Case Study: Right Knee Arthroscopy: Lateral Meniscectomy
and Chondroplasty in a 34 year-old patient
Surgery called chondroplasty is used to replace and remodel worn-out cartilage in joints. Degenerative cartilage is smoothed throughout the treatment, and any unstable cartilage flaps are trimmed. A delayed or non-healing union of a bone fracture can happen if it is not addressed.
The bone doesn’t mend at all in the first scenario; therefore, it will continue to be fractured. Because of this, swelling, soreness, and discomfort will keep getting worse.
A 34-year-old patient was in our office with complaints regarding left forearm and right knee pain due to a road traffic accident. He had a fracture of ulna, which had been treated nonoperatively.
He has been complaining of knee pain despite conservative management in the form of physical therapy and anti-inflammatory medications. The patient presented X Ray for his right knee that showed no significant degenerative changes. There are no fractures.
Right knee X-ray complete with Patella
We discussed the treatment options for the patient’s diagnosis, which included living with the extremity as it is, organized exercises, medicines, injections, and surgical options. I also discussed the nature and purpose of the treatment options along with the expected risks and benefits.
I educated the patient regarding the inherent and unavoidable risks which include, but are not limited to infection, stiffness, damage to nerves and blood vessels, blood loss possibly requiring transfusion, blood clots, persistent or worsening pain, loosening or failure of implants, instability, tingling or numbness, anesthesia and systemic complications including cardiac, pulmonary, neurological complications and even death were discussed at length.
I also talked about the possibility of not being able to return to prior activities or employment, the need for future surgery, and complex regional pain syndrome. The patient also understands there is a long rehabilitative process that typically follows the surgical procedure.
I talked about the possibility of not being able to alleviate all the discomfort. Also, I explained there is no guarantee all the function and strength will return. I discussed the type of implants that may be utilized during this surgery. The patient expressed understanding of these risks and has elected to proceed with surgery.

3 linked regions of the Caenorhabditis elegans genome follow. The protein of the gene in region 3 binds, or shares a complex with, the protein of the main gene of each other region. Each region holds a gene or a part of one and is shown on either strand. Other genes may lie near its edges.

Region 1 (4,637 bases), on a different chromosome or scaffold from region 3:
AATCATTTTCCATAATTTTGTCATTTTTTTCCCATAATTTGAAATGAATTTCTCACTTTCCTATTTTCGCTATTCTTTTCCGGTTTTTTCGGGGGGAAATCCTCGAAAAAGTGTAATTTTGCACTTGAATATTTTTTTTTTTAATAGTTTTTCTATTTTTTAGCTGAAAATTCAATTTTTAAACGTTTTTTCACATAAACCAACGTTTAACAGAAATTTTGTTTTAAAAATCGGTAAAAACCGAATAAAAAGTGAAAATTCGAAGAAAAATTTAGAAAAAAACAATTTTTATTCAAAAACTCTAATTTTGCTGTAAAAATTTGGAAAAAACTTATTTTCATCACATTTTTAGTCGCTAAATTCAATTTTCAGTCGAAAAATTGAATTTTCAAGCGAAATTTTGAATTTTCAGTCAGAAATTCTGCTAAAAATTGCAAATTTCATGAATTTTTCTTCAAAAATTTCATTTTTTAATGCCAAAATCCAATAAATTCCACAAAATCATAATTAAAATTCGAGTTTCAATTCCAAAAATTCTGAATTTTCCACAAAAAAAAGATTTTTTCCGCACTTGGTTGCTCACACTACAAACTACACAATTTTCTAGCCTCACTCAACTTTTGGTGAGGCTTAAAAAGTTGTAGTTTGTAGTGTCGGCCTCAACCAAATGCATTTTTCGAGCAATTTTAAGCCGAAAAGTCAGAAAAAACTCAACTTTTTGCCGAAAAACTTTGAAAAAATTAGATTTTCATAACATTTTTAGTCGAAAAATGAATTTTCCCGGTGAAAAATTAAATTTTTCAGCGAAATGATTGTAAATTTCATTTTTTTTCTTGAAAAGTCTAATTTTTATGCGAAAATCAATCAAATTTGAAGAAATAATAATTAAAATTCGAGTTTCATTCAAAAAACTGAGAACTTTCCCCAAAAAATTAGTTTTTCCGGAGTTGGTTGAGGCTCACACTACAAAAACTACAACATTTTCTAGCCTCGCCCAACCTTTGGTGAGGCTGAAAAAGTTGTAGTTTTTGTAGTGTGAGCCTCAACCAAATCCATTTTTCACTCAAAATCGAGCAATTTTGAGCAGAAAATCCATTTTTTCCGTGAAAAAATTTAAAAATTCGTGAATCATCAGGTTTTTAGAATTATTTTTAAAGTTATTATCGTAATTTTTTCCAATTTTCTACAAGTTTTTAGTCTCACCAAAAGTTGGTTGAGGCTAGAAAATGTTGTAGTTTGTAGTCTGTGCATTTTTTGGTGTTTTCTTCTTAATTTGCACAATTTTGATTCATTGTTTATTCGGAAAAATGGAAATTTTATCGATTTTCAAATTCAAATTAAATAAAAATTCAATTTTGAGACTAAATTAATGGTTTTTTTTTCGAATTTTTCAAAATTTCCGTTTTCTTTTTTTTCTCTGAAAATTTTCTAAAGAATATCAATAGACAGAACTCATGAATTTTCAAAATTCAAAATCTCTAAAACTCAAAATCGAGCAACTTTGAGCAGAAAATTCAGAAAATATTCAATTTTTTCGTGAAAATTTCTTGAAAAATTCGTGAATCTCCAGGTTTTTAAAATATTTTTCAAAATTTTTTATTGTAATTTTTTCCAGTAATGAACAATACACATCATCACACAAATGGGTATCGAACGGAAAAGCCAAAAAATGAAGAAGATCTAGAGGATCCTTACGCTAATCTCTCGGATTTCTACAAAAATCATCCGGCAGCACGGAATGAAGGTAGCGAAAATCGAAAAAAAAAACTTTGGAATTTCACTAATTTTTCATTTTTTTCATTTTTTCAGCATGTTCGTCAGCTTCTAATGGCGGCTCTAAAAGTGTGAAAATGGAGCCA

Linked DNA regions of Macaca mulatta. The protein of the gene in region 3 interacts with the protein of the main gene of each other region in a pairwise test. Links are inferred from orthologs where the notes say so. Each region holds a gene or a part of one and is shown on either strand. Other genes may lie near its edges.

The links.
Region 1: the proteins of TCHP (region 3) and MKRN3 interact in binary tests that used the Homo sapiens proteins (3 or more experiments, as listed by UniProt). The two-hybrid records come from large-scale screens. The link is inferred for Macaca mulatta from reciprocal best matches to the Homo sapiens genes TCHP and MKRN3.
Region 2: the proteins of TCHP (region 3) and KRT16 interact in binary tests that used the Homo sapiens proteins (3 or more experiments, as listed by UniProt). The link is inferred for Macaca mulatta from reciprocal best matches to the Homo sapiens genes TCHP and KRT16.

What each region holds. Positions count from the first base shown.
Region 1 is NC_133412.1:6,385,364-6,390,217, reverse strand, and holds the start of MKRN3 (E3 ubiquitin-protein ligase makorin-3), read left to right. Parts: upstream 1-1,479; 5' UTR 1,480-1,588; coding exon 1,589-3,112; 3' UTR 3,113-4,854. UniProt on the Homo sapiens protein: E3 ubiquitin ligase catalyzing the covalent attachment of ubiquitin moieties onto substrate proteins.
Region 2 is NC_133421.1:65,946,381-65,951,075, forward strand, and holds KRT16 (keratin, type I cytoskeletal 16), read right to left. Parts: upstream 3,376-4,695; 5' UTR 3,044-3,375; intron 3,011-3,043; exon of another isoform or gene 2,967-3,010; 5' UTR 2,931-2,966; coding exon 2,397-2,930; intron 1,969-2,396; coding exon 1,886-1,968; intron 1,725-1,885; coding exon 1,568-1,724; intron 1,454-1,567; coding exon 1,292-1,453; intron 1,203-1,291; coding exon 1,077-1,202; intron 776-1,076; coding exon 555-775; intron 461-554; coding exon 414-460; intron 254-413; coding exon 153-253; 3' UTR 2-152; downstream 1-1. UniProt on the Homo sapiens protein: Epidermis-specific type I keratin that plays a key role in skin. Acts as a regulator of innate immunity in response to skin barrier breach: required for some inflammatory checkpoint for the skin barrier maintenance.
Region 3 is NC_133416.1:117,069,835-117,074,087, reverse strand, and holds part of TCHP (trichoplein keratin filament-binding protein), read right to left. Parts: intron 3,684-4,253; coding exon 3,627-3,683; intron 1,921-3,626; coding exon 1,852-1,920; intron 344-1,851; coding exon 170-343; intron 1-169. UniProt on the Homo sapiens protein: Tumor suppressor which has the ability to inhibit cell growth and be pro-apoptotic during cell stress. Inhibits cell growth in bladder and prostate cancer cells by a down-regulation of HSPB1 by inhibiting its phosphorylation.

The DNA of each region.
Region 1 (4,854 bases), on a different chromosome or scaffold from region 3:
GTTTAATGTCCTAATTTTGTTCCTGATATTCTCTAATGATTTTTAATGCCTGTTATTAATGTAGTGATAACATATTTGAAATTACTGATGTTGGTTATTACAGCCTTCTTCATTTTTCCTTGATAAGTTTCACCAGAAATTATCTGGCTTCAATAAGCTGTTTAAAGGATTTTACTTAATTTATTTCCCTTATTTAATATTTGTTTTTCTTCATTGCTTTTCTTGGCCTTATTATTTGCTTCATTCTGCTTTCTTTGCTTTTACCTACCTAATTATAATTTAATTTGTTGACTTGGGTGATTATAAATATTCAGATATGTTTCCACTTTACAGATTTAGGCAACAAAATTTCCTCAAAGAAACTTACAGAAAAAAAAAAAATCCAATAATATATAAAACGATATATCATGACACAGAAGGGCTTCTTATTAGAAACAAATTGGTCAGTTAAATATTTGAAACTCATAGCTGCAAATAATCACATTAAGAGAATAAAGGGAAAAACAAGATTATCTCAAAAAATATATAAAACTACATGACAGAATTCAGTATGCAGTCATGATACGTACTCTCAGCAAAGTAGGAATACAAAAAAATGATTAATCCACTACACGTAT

I discussed the patient’s medications and allergies and the possible need for medical and other clearances if needed. I have discussed the surgical procedure as well as the realistic expectations regarding the risks, outcome and post operative protocol.
The patient was brought to the operating room where general anesthesia was induced. The right knee was prepped and draped aseptically in the usual fashion after application of low thigh tourniquet and the foot in C- clamp. The tourniquet was elevated.
About 31 minutes of tourniquet time was used for the surgery. Preoperative antibiotics were already given before the inflation of the tourniquet. Lateral anterior portal incision was given through the parapatellar region. Arthroscope was inserted.
The medical entry was made with the use of a spinal needle and blade. Examination of the medial tibiofemoral compartment showed intact cartilage and meniscus. Examination of the intercondylar notch showed intact, but frayed and degenerated ACL. There was a tear flap from the anterior margin of the lateral meniscus.
A shaver was used to debride the meniscus and do the meniscectomy. Examination of the rest of the lateral tibiofemoral compartment showed intact cartilage of meniscus. Examination of the patellofemoral compartment showed grade 1 changes over the trochlea and patella.
There was a grade 2 osteochondral lesion of the patella, which was debrided with the use of a shaver. The rest of the knee was intact. The knee was thoroughly irrigated and drained. All the pictures were saved.
Intraoperative Arthroscopy Images
Closure was done with the use of 3-0 nylon. Then, 20 mL of 0.5% Marcaine mixed with 40 mg of Depo- Medrol was injected into the knee. The dressing was used with the use of Xeroform, Adaptic, 4×4, ABD, Webril and Ace wrap. The tourniquet was deflated.
The patient was sent to recovery in stable condition. The patient was seen for post operative check up. We have decided to do formal physical therapy as well as a home exercise program for rehabilitation of the knee. Patients regularly followed an office visit every 3-4 weeks.
Patient did well after the surgery and continued physical therapy. Patient checked in for a follow up visit after a month and saw significant improvement on his knee.
Disclaimer – Patient’s name, age, sex, dates, events have been changed or modified to protect patient privacy.
I am Vedant Vaksha, Fellowship trained Spine, Sports and Arthroscopic Surgeon at Complete Orthopedics. I take care of patients with ailments of the neck, back, shoulder, knee, elbow and ankle. I personally approve this content and have written most of it myself.
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